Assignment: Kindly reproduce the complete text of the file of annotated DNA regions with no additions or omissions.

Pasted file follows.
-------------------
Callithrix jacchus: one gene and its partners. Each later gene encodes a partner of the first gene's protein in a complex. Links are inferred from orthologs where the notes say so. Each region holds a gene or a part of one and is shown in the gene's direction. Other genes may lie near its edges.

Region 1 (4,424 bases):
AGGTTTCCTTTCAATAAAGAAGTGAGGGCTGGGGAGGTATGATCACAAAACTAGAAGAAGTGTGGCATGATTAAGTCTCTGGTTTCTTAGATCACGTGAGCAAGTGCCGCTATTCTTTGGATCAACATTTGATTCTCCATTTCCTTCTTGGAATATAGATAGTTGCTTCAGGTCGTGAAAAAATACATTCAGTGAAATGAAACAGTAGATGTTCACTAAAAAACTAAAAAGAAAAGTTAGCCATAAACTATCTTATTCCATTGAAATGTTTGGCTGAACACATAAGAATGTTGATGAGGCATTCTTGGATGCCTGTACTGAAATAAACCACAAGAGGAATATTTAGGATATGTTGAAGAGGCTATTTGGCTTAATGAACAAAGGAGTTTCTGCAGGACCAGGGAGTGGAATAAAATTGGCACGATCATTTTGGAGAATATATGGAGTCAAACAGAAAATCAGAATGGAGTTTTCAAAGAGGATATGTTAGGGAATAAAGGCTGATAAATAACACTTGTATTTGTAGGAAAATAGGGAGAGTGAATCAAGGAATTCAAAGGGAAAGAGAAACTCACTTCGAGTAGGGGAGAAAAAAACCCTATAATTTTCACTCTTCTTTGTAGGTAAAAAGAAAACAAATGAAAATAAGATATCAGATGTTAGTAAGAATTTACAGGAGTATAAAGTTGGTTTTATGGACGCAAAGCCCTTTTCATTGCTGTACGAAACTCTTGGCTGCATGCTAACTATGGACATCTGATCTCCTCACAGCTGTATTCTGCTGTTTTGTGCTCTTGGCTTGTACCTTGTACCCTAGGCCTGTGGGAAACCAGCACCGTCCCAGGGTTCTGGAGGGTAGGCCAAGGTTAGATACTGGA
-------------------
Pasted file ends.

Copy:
Callithrix jacchus: one gene and its partners. Each later gene encodes a partner of the first gene's protein in a complex. Links are inferred from orthologs where the notes say so. Each region holds a gene or a part of one and is shown in the gene's direction. Other genes may lie near its edges.

Region 1 (4,424 bases):
AGGTTTCCTTTCAATAAAGAAGTGAGGGCTGGGGAGGTATGATCACAAAACTAGAAGAAGTGTGGCATGATTAAGTCTCTGGTTTCTTAGATCACGTGAGCAAGTGCCGCTATTCTTTGGATCAACATTTGATTCTCCATTTCCTTCTTGGAATATAGATAGTTGCTTCAGGTCGTGAAAAAATACATTCAGTGAAATGAAACAGTAGATGTTCACTAAAAAACTAAAAAGAAAAGTTAGCCATAAACTATCTTATTCCATTGAAATGTTTGGCTGAACACATAAGAATGTTGATGAGGCATTCTTGGATGCCTGTACTGAAATAAACCACAAGAGGAATATTTAGGATATGTTGAAGAGGCTATTTGGCTTAATGAACAAAGGAGTTTCTGCAGGACCAGGGAGTGGAATAAAATTGGCACGATCATTTTGGAGAATATATGGAGTCAAACAGAAAATCAGAATGGAGTTTTCAAAGAGGATATGTTAGGGAATAAAGGCTGATAAATAACACTTGTATTTGTAGGAAAATAGGGAGAGTGAATCAAGGAATTCAAAGGGAAAGAGAAACTCACTTCGAGTAGGGGAGAAAAAAACCCTATAATTTTCACTCTTCTTTGTAGGTAAAAAGAAAACAAATGAAAATAAGATATCAGATGTTAGTAAGAATTTACAGGAGTATAAAGTTGGTTTTATGGACGCAAAGCCCTTTTCATTGCTGTACGAAACTCTTGGCTGCATGCTAACTATGGACATCTGATCTCCTCACAGCTGTATTCTGCTGTTTTGTGCTCTTGGCTTGTACCTTGTACCCTAGGCCTGTGGGAAACCAGCACCGTCCCAGGGTTCTGGAGGGTAGGCCAAGGTTAGATACTGGA